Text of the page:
Going Down — When a Solution to One Problem Seems to Cause Another

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My wife and I have been home in an Orlando condo building for the past month. In efforts to avoid the coronavirus (and to practice physical distancing to help flatten the curve), we've minimized trips out of the condo.

There are times, though, when I have to go downstairs to either:

If we were in a house, it would be easier to avoid contact with others. One risk in a shared building is the need to interact with elevator buttons, since the virus can live on hard surfaces. I don't want to transfer it to my fingers.

Washing my hands is something I do all the time now. If I go downstairs, the first thing I do when I come back in is to wash my hands properly in the kitchen sink (with soap and hot water for 20 seconds) before I touch anything. I don't wear a mask to go downstairs, because I won't have prolonged contact with anybody and I make sure I don't touch my face.

Even with the ability to wash my hands, I do avoid touching the buttons with my fingers.

I've used:

  • A knuckle
  • My elbow
  • The plastic keyfob

I try using my elbow, because I know I can't scratch or touch my face with it. If I'm going out for a walk, I do use the hand sanitizer that's in the building lobby before heading out (and, again, I use soap and water when I get home).

The building has been very diligent about cleaning common areas and surfaces more frequently. They're wearing masks and practicing physical distancing.

But, this leads us to a situation that comes up often while problem solving — the solution to one problem causes another problem.

Problem: Elevator buttons can possibly collect and transmit the coronavirus from one person to another

“Solution”: Use a heavy disinfectant solution on the elevator buttons frequently

I put “solution” in quotes because it might not really solve the problem, especially if the solution isn't applied to ALL of the buttons (let's say if somebody was in a rush).

In the Lean approach, we tend to use the word “countermeasure” more often. It's an action we take to try to solve a problem, to reduce it's impact, or to mitigate its effects.

Over the past few days, there have been many instances of broken elevator buttons. Apparently, the buttons get pushed into the panel and disappear. I don't recall this happening once over the past three years, but now it's happened many times on at least two of the three elevators, as you can see here (P1, 10, and 12):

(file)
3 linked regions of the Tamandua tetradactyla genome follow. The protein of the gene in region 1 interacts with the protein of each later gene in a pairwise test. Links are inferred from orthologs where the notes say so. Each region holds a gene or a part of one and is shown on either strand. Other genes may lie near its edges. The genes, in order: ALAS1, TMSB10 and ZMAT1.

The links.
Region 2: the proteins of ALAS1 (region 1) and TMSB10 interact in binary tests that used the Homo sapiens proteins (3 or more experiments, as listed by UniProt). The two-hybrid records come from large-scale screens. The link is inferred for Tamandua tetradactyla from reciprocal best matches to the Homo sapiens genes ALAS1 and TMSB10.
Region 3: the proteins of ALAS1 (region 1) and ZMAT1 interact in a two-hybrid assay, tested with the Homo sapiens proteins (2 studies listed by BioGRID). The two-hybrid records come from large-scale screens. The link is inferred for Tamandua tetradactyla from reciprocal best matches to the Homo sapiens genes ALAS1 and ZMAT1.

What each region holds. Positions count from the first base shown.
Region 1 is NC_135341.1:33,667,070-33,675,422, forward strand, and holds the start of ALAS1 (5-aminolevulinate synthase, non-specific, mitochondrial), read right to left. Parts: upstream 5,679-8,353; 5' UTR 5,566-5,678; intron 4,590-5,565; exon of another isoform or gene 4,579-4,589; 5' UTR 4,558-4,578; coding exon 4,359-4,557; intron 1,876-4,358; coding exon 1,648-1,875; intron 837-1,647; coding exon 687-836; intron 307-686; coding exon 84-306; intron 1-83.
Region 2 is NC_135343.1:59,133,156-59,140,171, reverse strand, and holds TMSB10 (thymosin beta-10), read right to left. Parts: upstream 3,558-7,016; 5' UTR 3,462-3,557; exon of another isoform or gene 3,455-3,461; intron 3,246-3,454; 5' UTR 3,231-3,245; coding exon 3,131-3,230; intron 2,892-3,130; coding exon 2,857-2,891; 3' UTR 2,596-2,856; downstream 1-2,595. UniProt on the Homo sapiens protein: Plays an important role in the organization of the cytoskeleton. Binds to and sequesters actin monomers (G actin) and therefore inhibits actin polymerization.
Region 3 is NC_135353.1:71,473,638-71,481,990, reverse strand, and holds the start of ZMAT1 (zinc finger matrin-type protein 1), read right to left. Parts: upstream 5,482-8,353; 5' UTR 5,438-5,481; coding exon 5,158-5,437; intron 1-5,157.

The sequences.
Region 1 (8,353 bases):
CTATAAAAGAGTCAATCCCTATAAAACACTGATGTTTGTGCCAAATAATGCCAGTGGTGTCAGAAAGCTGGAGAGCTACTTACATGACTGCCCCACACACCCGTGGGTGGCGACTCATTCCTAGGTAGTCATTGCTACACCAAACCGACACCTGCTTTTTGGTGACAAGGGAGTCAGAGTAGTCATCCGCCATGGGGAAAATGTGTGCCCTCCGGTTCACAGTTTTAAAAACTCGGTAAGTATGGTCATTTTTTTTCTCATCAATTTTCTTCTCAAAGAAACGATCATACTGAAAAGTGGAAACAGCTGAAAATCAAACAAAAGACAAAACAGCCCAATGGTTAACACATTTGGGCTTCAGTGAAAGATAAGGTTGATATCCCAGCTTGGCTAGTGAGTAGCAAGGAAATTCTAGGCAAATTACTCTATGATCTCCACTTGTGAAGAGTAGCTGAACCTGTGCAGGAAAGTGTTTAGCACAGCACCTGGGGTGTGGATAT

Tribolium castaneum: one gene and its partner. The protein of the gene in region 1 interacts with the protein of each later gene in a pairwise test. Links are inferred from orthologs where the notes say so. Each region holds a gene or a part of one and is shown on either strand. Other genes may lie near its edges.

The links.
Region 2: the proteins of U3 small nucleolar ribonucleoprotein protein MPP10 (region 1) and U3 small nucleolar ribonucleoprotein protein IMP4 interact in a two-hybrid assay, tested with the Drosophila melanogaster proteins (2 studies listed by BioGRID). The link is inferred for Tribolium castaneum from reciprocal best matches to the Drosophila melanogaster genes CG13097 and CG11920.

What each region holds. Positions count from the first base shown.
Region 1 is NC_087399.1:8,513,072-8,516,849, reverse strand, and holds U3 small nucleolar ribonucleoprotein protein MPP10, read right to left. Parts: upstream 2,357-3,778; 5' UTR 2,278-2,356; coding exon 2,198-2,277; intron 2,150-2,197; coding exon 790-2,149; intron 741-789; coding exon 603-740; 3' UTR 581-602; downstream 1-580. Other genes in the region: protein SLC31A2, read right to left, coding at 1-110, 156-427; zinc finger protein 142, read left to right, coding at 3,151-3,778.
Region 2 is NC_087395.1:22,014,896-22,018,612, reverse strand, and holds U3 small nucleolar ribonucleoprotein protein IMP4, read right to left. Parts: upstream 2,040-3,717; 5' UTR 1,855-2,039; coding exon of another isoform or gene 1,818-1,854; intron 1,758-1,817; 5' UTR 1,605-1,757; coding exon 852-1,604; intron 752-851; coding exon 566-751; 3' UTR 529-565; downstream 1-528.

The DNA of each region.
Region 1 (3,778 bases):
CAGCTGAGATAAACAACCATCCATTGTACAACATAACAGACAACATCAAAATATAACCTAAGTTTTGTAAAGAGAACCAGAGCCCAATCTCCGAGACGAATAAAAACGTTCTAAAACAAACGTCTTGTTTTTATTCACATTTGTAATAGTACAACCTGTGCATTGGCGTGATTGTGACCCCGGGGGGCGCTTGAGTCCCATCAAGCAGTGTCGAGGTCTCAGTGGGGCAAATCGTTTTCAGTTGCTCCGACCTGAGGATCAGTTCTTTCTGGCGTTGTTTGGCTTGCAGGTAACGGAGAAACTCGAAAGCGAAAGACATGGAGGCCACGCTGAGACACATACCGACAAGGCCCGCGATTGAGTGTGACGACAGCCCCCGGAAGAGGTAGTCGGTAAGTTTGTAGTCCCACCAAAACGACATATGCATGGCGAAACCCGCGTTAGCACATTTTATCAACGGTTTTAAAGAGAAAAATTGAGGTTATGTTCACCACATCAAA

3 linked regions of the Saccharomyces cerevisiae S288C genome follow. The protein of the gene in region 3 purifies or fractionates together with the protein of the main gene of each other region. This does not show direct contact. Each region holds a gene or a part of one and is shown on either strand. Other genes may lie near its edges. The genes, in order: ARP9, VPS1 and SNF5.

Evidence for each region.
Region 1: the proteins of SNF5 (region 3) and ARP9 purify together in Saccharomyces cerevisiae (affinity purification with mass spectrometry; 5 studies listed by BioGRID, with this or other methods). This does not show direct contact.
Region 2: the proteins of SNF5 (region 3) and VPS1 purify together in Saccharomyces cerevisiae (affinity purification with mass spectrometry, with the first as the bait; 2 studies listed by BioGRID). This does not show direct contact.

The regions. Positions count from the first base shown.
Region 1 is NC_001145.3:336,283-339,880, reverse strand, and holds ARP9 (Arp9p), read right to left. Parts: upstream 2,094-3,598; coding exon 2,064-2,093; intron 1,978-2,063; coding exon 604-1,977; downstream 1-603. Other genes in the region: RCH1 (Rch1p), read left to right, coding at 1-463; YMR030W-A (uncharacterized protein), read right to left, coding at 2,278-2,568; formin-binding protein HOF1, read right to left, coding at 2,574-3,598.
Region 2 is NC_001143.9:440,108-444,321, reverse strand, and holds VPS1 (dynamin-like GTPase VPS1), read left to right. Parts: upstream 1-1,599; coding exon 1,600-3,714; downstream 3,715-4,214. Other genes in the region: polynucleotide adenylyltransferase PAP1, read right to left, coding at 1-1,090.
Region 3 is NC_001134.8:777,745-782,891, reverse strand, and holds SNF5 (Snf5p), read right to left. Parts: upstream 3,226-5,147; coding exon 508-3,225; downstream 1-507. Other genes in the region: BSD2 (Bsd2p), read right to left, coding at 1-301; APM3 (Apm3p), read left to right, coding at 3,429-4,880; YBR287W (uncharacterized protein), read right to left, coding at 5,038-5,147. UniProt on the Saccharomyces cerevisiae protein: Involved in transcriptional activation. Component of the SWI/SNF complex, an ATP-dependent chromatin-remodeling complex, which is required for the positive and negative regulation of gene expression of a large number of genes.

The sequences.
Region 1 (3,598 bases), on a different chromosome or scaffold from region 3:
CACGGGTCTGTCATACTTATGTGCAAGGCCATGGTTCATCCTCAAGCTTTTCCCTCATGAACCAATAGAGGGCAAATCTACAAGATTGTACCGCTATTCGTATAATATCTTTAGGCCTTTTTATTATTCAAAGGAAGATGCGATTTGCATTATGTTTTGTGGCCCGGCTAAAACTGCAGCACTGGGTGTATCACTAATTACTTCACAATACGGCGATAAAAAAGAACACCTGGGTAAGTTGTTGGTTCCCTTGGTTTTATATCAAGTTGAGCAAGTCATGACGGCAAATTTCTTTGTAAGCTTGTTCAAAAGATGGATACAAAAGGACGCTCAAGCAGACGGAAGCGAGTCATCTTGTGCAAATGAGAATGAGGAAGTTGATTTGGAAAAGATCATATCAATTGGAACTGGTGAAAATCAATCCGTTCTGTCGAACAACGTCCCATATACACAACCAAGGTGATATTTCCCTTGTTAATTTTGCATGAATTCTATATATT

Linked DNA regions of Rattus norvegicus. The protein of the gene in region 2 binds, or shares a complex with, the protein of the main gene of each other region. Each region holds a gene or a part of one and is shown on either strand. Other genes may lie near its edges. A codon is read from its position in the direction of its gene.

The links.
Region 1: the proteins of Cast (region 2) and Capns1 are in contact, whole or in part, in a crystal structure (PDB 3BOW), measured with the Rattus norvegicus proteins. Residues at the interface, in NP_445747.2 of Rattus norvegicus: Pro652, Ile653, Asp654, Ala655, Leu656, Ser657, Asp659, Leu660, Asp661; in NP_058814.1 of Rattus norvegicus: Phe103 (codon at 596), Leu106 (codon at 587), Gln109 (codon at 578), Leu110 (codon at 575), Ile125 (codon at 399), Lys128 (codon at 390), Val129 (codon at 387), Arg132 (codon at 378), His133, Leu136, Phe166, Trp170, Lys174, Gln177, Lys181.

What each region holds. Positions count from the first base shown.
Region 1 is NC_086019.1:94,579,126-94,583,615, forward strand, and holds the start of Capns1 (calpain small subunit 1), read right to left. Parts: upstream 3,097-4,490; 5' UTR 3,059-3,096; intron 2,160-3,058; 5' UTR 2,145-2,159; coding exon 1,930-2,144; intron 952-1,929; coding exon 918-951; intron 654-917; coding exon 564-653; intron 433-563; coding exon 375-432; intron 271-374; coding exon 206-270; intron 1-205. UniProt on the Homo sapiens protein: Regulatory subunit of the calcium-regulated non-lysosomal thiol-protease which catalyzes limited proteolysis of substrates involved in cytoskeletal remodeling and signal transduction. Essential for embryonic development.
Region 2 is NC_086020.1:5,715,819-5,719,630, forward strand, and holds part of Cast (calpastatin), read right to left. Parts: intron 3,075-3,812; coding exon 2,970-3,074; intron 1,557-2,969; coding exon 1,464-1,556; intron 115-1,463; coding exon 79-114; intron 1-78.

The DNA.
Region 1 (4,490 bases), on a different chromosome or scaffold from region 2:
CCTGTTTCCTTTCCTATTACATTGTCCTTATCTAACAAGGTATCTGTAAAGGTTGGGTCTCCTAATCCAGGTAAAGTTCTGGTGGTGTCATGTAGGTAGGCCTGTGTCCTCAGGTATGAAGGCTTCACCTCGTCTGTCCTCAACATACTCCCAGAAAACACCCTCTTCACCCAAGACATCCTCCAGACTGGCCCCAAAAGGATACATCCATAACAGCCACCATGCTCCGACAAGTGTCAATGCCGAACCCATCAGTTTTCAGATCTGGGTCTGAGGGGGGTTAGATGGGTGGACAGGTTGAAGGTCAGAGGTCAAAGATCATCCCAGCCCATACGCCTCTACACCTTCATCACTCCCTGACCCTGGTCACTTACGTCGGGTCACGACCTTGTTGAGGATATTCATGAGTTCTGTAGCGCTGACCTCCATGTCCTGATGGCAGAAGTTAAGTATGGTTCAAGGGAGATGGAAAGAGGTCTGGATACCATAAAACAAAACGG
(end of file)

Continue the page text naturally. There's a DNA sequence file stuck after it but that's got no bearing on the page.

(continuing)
A few people wondered if it was a form of sabotage or anger release on somebody's part (these are stressful times).

Another theory, which might be more plausible, is that the new cleaning solution degrades the rubber ring around the buttons, hence causing a new problem.

Right now, this is just a theory about the cause. How can we try to test or confirm cause-and-effect? We could STOP using that cleaning solution. But, it's possible that more buttons might break, if the rubber has already been broken down by previous cleaning.

What should be done next? We need a different countermeasure (different cleaning or no cleaning) or an additional countermeasure to the existing cleaning, perhaps.

It's possible that the cleaning solution has been applied too heavily. Maybe it could be applied to the buttons without spilling over to the runs.

This is something that could be experimented with. The elevator company could also be consulted for their expert knowledge (and maybe they don't know since this is so new).

Update: The elevator company doesn't think it's the cleaner. “It may be a combination of the age of the plastic and people pressing them too hard using their elbows or other items when they avoid touching them.” 

Somebody else suggested that we try putting a clear plastic film or protective sheet over the elevator buttons for now… and then disinfectant that film. But, if the cleaner is not the problem, then maybe we don't need to adjust.

We could also tell residents to assume the buttons are dirty — so handwashing or hand sanitizer is required (and is a good idea anyway).

There are other creative countermeasures that I've seen online, including using toothpicks, paper towels, or other disposable items to push buttons (my wife is fond of using a paper town and then throwing it out… and then washing her hands).

Those were some opportunities to learn from those who faced Covid-19 before us.

As Steve Spear teaches, we need to See a problem, Solve a problem, and Share what we've tried. We can learn from others and we can experiment. Just as we can avoid touching the buttons and wash our hands.

This scenario also shows how root cause analysis can be difficult. You don't determine a root cause by just talking or speculating. You can “go to the gemba” to investigate, you can talk to experts… but ultimately, you have to decide what countermeasures to experiment with.

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Mark Graban is an internationally-recognized consultant, author, and professional speaker who has worked in healthcare, manufacturing, and startups. His latest book is Measures of Success: React Less, Lead Better, Improve More. He is author of the Shingo Award-winning books Lean Hospitals and Healthcare Kaizen, as well as The Executive Guide to Healthcare Kaizen. He also published the anthology Practicing Lean that benefits the Louise H. Batz Patient Safety Foundation, where Mark is a board member. Mark is also a Senior Advisor to the technology company KaiNexus.

1 Comment
  1. Donna says

    I like the paper towel idea and I’ve started carrying a pack of tissues in my purse to use when I go to stores and have to push buttons on the credit card machines. For me its a logical extension of using a fresh paper towel (also known by some as the “escape towel”) to touch door handles and faucets in public restrooms.

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